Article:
I´ve been trying to figure out what code string to do some trial/error (See if the 6.3kts goes up/down when using the test signal). But I´m no code reader!! If you could point out for me would be great.
    First of all thanks for sharing this nice piece of work. We are tons of sailors out there with a blend of old and newer instruments that we would love to connect and combine the data, without getting ruined. Thanks
    Br Ebbe

    • Mike Holden says:

      Thanks for your comment! There is a calibration routine, if you type +++ at the terminal window in the first 5 seconds after boot, it will walk you through changing the parameters. It’s a little awkward with the arduino terminal with its send button. If you don’t use this you can directly change the code.

      There are 2 constants in the code for the speed per pulse. If you double either you should get 12.6 kt with the test pulse. The first is how much distance the boat moves per pulse and the second is a fudge factor used in calculating speed.

      If you want to change the constants in the code look for the lines:

      #define DEFAULT_KMI_PER_PULSE (1./20000.) // nautical miles per pulse (Airmar says 1/20e3)
      #define DEFAULT_SPEED_SCALE 1.00 // scale factor for calibration. (multiplies kmi_per_pulse)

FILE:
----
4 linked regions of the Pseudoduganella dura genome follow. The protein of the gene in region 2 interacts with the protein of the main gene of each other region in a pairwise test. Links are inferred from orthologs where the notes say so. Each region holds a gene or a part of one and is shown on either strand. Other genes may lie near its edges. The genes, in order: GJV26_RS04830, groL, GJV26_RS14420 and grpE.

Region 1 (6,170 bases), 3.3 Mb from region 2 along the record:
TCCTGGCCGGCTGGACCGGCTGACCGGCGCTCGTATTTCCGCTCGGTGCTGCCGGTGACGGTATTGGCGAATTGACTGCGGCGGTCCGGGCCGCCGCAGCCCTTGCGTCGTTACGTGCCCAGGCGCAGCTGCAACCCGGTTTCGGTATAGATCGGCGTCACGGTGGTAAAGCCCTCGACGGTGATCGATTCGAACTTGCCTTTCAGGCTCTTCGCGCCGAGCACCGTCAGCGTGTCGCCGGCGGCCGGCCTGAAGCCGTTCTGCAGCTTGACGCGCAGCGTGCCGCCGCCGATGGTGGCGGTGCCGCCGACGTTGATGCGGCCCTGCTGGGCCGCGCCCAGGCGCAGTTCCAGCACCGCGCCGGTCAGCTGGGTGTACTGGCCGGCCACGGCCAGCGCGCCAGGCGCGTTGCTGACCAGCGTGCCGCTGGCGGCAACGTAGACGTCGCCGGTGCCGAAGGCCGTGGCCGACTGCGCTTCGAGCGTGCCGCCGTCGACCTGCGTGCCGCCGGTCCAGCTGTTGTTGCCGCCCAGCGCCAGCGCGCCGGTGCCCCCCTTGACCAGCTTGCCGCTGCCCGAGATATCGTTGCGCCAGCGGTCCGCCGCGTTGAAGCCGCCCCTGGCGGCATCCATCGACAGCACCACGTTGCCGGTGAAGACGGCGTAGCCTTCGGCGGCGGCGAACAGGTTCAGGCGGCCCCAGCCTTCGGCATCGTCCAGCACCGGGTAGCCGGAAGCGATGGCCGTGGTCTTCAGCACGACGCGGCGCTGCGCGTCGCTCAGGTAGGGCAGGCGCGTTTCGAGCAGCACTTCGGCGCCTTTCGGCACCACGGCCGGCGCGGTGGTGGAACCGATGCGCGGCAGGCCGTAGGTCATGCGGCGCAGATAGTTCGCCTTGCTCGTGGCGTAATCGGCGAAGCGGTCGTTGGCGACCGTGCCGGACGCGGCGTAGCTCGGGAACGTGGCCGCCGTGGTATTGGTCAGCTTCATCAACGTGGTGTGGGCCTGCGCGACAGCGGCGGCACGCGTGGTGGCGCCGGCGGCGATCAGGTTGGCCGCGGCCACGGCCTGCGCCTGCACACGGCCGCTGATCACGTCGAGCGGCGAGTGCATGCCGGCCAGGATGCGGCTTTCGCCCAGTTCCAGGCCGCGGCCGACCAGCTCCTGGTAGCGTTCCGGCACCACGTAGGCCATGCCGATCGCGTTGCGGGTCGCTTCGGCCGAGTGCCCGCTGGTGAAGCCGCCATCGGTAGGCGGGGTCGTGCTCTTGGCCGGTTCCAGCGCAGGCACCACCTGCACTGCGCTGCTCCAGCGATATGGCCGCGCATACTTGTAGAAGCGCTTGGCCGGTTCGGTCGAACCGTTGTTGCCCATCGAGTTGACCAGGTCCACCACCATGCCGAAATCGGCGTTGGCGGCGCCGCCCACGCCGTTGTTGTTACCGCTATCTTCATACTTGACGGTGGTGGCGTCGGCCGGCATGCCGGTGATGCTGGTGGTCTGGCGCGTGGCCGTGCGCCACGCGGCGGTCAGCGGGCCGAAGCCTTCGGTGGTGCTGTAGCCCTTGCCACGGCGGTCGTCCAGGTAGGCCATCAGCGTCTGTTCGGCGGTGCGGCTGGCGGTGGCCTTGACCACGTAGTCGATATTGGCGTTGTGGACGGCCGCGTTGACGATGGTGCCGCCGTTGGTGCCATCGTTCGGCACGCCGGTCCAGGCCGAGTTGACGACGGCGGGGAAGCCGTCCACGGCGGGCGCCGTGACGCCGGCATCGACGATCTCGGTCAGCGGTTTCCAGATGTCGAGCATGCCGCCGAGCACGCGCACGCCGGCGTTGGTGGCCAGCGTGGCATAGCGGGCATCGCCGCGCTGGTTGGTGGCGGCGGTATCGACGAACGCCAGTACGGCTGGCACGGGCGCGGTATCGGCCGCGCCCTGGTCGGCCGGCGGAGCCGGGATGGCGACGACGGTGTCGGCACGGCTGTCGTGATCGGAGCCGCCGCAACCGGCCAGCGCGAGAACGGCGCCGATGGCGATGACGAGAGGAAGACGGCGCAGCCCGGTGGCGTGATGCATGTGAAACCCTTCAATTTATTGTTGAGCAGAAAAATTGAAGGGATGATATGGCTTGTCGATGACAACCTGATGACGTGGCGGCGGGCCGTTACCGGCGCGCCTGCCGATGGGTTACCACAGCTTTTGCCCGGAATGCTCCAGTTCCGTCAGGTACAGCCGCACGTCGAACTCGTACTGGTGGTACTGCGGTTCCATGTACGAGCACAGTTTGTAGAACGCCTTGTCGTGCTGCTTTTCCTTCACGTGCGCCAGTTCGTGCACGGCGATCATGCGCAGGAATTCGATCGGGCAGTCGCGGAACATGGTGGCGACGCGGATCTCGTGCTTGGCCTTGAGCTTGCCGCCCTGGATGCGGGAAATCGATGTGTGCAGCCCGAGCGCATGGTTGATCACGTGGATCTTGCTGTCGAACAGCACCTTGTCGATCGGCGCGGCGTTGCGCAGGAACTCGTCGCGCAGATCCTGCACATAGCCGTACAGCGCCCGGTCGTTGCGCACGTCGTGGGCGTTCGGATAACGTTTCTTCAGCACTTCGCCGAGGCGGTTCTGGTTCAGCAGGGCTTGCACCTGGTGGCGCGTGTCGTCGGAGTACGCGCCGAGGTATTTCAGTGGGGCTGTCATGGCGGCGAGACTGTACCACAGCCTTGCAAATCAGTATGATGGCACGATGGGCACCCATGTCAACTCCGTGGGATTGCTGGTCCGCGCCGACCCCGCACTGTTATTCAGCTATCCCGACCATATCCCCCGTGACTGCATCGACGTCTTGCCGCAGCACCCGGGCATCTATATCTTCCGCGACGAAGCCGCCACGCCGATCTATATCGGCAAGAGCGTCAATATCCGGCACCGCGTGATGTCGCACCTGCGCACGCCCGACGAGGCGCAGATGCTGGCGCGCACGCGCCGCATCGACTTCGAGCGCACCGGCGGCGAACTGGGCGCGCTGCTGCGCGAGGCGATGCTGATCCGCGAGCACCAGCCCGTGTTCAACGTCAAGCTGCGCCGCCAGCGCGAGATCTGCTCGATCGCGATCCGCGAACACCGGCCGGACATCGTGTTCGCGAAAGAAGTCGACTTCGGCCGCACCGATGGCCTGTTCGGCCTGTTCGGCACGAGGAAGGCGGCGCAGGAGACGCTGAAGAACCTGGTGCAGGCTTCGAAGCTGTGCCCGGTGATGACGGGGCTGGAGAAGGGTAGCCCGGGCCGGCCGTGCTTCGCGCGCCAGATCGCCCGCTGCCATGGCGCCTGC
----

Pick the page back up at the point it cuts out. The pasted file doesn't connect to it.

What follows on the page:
2. peter white says:

    Like your take on repurposing a depth sounder transducer. I bought a yacht in which the head unit was broke to this will give be an opportunity to get a display in the cockpit. Nice.

    Have you considered running the code on an ESP-32? Its faster and has embedded bluetooth and wifi.

    • Mike Holden says:

      This code should work on an ESP board. The EEPROM read/write and pin change interrupt code would be slightly different however. And if you wanted to use bluetooth or wifi you would need to add that code. I have used ESP8266 boards for several projects and think it is a fine idea if you wanted to extend the basic functions in this project.

  3. kevin says:

    Thanks so much for your great article. This is my first arduino project and I was able to get the sketch compiled and uploaded but I’ve got too issues.

    1) I keep getting a bad data from EEPROM message on init

    2) I’m able to see the data on the serial montior and hyperterminal but unable to get the data on NavMon

    Any advice is greatly appreciated. I’m currently using the jumper from 10 to 3 until the paddlewheel arrives.


    • kevin says:

      #2 Issue resolve by going to File -> connections -> serial port and setting to correct com port and hitting the connect at the bottom of the screen. Somehow I missed the connect option earlier. Thanks!

      • Mike Holden says: